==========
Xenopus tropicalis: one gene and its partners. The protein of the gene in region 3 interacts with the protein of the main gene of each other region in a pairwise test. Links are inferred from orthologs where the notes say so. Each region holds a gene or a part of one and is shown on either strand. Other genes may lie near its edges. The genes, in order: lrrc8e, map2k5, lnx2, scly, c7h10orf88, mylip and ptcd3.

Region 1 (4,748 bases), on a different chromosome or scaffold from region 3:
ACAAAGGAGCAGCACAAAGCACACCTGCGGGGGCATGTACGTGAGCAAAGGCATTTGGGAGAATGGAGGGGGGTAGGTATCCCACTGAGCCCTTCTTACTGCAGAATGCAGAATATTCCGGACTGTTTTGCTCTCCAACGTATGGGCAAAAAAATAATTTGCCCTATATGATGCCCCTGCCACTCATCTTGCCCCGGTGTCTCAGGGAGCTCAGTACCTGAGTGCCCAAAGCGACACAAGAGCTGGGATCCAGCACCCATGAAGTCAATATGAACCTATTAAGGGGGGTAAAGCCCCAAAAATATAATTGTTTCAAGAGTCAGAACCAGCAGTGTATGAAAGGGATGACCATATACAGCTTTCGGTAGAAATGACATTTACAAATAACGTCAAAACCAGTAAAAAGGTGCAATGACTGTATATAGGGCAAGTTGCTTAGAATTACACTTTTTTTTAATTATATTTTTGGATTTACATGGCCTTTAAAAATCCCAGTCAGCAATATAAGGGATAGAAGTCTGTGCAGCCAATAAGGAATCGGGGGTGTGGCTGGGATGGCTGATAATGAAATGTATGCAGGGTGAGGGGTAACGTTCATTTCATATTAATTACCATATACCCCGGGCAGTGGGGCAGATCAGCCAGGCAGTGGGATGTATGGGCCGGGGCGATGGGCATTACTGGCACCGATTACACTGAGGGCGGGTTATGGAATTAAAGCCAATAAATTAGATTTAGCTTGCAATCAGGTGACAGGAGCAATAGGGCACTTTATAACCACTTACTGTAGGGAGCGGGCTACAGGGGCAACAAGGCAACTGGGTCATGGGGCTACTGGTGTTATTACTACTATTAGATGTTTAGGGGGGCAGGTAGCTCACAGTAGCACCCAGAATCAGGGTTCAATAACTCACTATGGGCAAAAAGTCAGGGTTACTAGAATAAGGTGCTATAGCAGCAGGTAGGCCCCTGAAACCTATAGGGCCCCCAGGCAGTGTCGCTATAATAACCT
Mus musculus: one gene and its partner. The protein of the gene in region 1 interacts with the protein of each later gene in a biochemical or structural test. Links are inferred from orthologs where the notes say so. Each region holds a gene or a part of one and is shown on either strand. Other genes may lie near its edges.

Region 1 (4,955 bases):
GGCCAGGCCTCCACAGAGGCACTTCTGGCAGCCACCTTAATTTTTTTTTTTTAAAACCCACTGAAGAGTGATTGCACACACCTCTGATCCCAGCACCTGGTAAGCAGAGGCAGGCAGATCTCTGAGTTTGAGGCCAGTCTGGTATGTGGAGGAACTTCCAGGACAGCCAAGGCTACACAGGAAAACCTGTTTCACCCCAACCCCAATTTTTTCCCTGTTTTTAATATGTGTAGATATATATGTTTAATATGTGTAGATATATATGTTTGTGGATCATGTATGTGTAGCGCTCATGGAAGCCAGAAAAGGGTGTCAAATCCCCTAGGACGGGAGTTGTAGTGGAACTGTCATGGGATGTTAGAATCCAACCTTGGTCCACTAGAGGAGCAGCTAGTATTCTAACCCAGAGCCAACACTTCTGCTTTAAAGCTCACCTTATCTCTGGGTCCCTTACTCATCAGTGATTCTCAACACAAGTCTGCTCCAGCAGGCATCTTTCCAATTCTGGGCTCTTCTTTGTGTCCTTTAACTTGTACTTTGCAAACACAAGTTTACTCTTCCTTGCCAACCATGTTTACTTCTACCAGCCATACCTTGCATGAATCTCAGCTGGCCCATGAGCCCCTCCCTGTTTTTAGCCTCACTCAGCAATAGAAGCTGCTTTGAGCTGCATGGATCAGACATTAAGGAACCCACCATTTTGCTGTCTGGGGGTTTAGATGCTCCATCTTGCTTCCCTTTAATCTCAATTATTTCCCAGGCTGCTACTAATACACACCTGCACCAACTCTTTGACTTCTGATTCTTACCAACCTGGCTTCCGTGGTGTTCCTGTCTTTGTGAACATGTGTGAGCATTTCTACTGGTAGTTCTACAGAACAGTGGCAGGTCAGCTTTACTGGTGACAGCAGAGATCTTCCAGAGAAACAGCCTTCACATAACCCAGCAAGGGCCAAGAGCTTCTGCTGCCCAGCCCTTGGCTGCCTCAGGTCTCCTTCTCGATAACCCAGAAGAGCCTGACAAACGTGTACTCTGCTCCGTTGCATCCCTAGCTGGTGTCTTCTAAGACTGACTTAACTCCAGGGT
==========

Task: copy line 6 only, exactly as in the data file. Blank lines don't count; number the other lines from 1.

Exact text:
GGCCAGGCCTCCACAGAGGCACTTCTGGCAGCCACCTTAATTTTTTTTTTTTAAAACCCACTGAAGAGTGATTGCACACACCTCTGATCCCAGCACCTGGTAAGCAGAGGCAGGCAGATCTCTGAGTTTGAGGCCAGTCTGGTATGTGGAGGAACTTCCAGGACAGCCAAGGCTACACAGGAAAACCTGTTTCACCCCAACCCCAATTTTTTCCCTGTTTTTAATATGTGTAGATATATATGTTTAATATGTGTAGATATATATGTTTGTGGATCATGTATGTGTAGCGCTCATGGAAGCCAGAAAAGGGTGTCAAATCCCCTAGGACGGGAGTTGTAGTGGAACTGTCATGGGATGTTAGAATCCAACCTTGGTCCACTAGAGGAGCAGCTAGTATTCTAACCCAGAGCCAACACTTCTGCTTTAAAGCTCACCTTATCTCTGGGTCCCTTACTCATCAGTGATTCTCAACACAAGTCTGCTCCAGCAGGCATCTTTCCAATTCTGGGCTCTTCTTTGTGTCCTTTAACTTGTACTTTGCAAACACAAGTTTACTCTTCCTTGCCAACCATGTTTACTTCTACCAGCCATACCTTGCATGAATCTCAGCTGGCCCATGAGCCCCTCCCTGTTTTTAGCCTCACTCAGCAATAGAAGCTGCTTTGAGCTGCATGGATCAGACATTAAGGAACCCACCATTTTGCTGTCTGGGGGTTTAGATGCTCCATCTTGCTTCCCTTTAATCTCAATTATTTCCCAGGCTGCTACTAATACACACCTGCACCAACTCTTTGACTTCTGATTCTTACCAACCTGGCTTCCGTGGTGTTCCTGTCTTTGTGAACATGTGTGAGCATTTCTACTGGTAGTTCTACAGAACAGTGGCAGGTCAGCTTTACTGGTGACAGCAGAGATCTTCCAGAGAAACAGCCTTCACATAACCCAGCAAGGGCCAAGAGCTTCTGCTGCCCAGCCCTTGGCTGCCTCAGGTCTCCTTCTCGATAACCCAGAAGAGCCTGACAAACGTGTACTCTGCTCCGTTGCATCCCTAGCTGGTGTCTTCTAAGACTGACTTAACTCCAGGGT